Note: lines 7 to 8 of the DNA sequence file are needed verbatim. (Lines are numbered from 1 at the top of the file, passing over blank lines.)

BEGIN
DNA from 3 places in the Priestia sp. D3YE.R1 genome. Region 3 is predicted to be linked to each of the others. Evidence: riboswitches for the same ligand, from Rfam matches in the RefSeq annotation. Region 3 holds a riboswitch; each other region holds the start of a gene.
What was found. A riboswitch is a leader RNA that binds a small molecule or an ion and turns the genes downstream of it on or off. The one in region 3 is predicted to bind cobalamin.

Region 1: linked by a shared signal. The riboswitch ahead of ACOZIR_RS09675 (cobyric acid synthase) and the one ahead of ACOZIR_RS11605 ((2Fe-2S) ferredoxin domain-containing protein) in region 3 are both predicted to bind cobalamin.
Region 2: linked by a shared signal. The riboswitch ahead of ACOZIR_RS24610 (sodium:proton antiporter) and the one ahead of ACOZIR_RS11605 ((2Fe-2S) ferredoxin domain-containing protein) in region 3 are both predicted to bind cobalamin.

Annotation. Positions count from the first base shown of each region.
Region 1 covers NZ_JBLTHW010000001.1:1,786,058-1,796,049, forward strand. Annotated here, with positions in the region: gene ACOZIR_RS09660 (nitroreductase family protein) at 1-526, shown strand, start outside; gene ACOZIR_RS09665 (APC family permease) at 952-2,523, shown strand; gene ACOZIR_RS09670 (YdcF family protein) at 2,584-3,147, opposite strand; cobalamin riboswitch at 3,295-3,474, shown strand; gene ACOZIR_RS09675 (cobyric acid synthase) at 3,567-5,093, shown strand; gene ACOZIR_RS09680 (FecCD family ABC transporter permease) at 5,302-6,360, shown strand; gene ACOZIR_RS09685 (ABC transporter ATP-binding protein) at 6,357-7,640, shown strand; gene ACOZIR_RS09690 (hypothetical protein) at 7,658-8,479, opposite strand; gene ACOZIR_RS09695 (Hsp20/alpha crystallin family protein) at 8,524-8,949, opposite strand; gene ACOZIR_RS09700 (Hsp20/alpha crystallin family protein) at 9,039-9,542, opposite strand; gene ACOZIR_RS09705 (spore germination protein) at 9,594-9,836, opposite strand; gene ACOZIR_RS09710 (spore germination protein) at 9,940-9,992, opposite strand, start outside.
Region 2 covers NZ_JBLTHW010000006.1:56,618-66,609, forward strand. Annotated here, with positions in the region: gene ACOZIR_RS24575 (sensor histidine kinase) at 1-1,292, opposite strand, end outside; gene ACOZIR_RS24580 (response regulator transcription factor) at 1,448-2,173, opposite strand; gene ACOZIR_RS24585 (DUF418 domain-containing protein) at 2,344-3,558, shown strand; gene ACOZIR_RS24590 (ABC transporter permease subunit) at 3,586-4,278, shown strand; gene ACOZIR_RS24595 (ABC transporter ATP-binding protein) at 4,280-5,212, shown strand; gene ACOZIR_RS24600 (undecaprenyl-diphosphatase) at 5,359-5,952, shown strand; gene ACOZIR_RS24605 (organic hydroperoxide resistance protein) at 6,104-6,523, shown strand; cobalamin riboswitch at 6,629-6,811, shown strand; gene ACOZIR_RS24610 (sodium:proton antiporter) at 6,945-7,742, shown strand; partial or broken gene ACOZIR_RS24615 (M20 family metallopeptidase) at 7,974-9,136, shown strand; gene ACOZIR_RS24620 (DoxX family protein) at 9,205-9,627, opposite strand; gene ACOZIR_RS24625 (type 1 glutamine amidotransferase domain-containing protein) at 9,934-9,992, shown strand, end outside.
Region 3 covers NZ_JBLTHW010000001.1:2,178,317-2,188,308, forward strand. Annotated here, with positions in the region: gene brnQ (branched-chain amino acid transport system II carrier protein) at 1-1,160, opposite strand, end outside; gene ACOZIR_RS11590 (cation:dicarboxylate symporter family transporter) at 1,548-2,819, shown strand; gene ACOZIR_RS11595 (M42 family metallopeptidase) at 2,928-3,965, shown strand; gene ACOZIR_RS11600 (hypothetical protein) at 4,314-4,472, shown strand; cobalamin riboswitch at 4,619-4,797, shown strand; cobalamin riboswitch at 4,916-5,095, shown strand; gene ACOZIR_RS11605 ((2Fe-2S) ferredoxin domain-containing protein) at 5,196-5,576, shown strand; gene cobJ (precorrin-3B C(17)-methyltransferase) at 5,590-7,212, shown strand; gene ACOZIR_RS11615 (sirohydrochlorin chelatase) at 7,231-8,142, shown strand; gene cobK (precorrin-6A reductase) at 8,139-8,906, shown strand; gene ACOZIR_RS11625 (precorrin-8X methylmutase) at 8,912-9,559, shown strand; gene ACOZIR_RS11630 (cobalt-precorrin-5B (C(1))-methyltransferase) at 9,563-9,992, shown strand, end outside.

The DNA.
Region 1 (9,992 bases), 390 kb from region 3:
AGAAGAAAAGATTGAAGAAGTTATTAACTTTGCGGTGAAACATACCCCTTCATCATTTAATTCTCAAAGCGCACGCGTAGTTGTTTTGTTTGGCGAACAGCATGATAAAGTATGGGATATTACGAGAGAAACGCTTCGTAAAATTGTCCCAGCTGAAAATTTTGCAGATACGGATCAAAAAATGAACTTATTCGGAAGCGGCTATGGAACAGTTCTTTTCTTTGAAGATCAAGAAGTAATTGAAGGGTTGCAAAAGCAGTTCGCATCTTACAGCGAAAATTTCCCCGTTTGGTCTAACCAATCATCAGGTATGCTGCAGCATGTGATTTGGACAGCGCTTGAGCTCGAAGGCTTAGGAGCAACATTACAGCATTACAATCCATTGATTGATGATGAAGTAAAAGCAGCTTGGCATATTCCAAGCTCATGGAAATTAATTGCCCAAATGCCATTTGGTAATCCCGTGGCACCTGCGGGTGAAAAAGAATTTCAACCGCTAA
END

Region 2 covers NZ_JBLTHW010000006.1:56,618-66,609, forward strand. Annotated here, with positions in the region: gene ACOZIR_RS24575 (sensor histidine kinase) at 1-1,292, opposite strand, end outside; gene ACOZIR_RS24580 (response regulator transcription factor) at 1,448-2,173, opposite strand; gene ACOZIR_RS24585 (DUF418 domain-containing protein) at 2,344-3,558, shown strand; gene ACOZIR_RS24590 (ABC transporter permease subunit) at 3,586-4,278, shown strand; gene ACOZIR_RS24595 (ABC transporter ATP-binding protein) at 4,280-5,212, shown strand; gene ACOZIR_RS24600 (undecaprenyl-diphosphatase) at 5,359-5,952, shown strand; gene ACOZIR_RS24605 (organic hydroperoxide resistance protein) at 6,104-6,523, shown strand; cobalamin riboswitch at 6,629-6,811, shown strand; gene ACOZIR_RS24610 (sodium:proton antiporter) at 6,945-7,742, shown strand; partial or broken gene ACOZIR_RS24615 (M20 family metallopeptidase) at 7,974-9,136, shown strand; gene ACOZIR_RS24620 (DoxX family protein) at 9,205-9,627, opposite strand; gene ACOZIR_RS24625 (type 1 glutamine amidotransferase domain-containing protein) at 9,934-9,992, shown strand, end outside.
Region 3 covers NZ_JBLTHW010000001.1:2,178,317-2,188,308, forward strand. Annotated here, with positions in the region: gene brnQ (branched-chain amino acid transport system II carrier protein) at 1-1,160, opposite strand, end outside; gene ACOZIR_RS11590 (cation:dicarboxylate symporter family transporter) at 1,548-2,819, shown strand; gene ACOZIR_RS11595 (M42 family metallopeptidase) at 2,928-3,965, shown strand; gene ACOZIR_RS11600 (hypothetical protein) at 4,314-4,472, shown strand; cobalamin riboswitch at 4,619-4,797, shown strand; cobalamin riboswitch at 4,916-5,095, shown strand; gene ACOZIR_RS11605 ((2Fe-2S) ferredoxin domain-containing protein) at 5,196-5,576, shown strand; gene cobJ (precorrin-3B C(17)-methyltransferase) at 5,590-7,212, shown strand; gene ACOZIR_RS11615 (sirohydrochlorin chelatase) at 7,231-8,142, shown strand; gene cobK (precorrin-6A reductase) at 8,139-8,906, shown strand; gene ACOZIR_RS11625 (precorrin-8X methylmutase) at 8,912-9,559, shown strand; gene ACOZIR_RS11630 (cobalt-precorrin-5B (C(1))-methyltransferase) at 9,563-9,992, shown strand, end outside.